Oils ain't oils and you get what you pay for! These terms are pretty much spot on when it comes to oils for your bike. So what's the difference? Basically there is mineral base, semi synthetic and fully synthetic oil. While everyone will have varying opinions of what's best, this is just a simple guide to help you understand why some oils are recommended higher than others.
Fully synthetic is a term that can be used loosely, as some oils can be no more than 30% synthetic and still claim to be full synthetic. The best full synthetic will be ester based and will be labelled stating this. If you're riding any of the latest 4 stroke mxers which run very little oil capacity, then we recommend this type of oil as the high heat and RPM's are brutal on oil.
Most of the earlier model 4 strokes will run fine on semi synthetics but regular oil changes are vital to the maintenance and longevity of the engine. Mineral oil is okay for early 4 strokes, although it will lose viscosity much faster than synthetic so change it often.
The main advantage of running synthetic is that it will cling to the engine components, thus creating a protective film when the engine is not in use. This prevents alot of unnecessary engine wear from cold start-ups. Also, it won't lose viscosity quickly like mineral. For example, if your oil is a 10w50 this means when cold the oil starts off as a 10 weight or less, then with heat build up it becomes a 50 weight. Over a period of time this will break down to 10w40 then 10w30 etc... becoming less effective, that's why you need to change your oil regularly!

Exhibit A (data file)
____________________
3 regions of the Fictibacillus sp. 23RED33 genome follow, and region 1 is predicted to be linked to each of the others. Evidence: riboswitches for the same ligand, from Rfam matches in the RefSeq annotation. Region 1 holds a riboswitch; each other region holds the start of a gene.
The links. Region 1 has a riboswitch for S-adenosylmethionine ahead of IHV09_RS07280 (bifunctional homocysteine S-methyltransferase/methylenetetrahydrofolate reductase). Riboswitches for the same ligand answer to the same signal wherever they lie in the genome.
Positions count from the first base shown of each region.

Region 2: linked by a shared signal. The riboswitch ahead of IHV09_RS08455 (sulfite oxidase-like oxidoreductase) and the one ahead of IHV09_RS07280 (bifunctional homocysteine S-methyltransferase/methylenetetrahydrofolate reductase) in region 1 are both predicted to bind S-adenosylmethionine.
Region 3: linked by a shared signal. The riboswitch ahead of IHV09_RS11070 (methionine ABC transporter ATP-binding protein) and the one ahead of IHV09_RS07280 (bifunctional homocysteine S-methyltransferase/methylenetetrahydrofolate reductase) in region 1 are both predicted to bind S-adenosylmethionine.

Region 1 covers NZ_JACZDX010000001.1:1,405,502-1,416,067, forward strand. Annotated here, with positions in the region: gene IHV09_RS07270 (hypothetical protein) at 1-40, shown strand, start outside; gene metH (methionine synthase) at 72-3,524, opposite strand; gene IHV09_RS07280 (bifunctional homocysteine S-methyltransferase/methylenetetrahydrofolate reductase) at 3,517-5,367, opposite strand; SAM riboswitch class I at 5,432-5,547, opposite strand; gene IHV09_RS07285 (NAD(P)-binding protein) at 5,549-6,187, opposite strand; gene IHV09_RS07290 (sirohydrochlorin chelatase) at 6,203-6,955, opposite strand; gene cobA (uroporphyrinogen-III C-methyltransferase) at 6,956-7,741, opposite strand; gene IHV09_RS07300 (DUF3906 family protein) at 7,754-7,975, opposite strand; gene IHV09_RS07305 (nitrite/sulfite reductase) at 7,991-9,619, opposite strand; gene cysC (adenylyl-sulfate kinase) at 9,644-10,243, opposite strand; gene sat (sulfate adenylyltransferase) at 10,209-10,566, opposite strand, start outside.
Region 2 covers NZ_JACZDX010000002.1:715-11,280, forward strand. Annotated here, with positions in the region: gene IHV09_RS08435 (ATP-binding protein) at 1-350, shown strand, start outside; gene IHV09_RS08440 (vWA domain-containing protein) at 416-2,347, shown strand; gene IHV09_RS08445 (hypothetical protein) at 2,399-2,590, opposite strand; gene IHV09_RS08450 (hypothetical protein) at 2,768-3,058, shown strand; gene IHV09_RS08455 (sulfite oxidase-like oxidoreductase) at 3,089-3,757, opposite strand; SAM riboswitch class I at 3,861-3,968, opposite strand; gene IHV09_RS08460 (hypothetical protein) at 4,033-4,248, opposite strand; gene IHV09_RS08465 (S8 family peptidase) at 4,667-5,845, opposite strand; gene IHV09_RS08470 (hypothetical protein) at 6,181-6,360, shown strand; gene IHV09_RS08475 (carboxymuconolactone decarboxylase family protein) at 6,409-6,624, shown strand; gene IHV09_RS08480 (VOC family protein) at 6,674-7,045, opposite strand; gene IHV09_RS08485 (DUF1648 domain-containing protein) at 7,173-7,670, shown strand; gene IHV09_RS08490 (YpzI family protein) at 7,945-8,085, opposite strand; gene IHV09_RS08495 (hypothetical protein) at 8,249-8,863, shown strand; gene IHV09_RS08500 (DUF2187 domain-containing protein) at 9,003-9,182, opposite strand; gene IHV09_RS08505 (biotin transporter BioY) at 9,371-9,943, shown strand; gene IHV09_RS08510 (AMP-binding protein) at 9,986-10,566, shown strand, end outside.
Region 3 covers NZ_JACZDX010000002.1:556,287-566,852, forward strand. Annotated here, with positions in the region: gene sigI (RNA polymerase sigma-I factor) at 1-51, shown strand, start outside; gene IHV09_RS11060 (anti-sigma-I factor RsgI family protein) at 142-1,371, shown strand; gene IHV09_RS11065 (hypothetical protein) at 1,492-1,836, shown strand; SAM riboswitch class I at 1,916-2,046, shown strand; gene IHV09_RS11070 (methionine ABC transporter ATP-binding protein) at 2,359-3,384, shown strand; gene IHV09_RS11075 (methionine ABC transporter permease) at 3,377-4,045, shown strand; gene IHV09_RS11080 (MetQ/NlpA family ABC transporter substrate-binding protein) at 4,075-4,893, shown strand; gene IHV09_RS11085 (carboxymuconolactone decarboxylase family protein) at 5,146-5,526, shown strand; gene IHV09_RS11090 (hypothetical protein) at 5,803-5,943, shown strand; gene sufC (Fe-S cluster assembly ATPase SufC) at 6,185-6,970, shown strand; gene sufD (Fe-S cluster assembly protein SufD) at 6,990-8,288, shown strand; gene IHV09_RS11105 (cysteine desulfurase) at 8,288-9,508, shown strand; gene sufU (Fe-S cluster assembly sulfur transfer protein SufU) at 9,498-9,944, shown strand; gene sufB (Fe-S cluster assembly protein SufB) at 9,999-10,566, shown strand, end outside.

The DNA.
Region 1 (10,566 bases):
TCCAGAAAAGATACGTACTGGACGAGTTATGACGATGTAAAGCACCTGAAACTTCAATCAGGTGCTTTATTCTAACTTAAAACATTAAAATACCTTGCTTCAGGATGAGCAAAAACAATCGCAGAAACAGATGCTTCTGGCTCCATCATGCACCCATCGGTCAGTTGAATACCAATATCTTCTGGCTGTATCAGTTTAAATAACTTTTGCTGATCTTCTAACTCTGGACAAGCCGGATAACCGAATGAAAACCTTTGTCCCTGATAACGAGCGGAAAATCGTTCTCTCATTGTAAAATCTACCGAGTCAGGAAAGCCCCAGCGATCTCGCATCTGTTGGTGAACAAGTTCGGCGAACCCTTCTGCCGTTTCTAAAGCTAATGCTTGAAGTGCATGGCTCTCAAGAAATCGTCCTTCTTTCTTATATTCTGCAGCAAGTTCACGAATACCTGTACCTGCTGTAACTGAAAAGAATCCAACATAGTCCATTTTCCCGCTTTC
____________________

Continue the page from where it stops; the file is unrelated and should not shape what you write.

Put simply, full synthetics mean longer time between oil changes and better protection in between.
As for 2 strokes, the ester synthetics are regarded as the best due to their low smoke and carbon build-up and added protection. If you are riding any 2 stroke powervalved bike then this type of oil is ideal. Most of the premium brands like Motul, Motorex, Silkolene etc... can be premixed up to a 50:1 ratio and will cause less carbon build-up to powervalves and expansion chambers.
When buying oil for your bike, it's a good idea to look for certain labels like 'MA' or 'JASO' approved. These are highly recommended and tested for motorcycles.
Remember, oil is cheap compared to a rebuild so choose carefully and regularly. If you require any more info we suggest jumping on the internet and googling 'motorcylce oil information' there is plenty of related sites full of tech info. Otherwise send us an email with any questions you may have to firstname.lastname@example.org.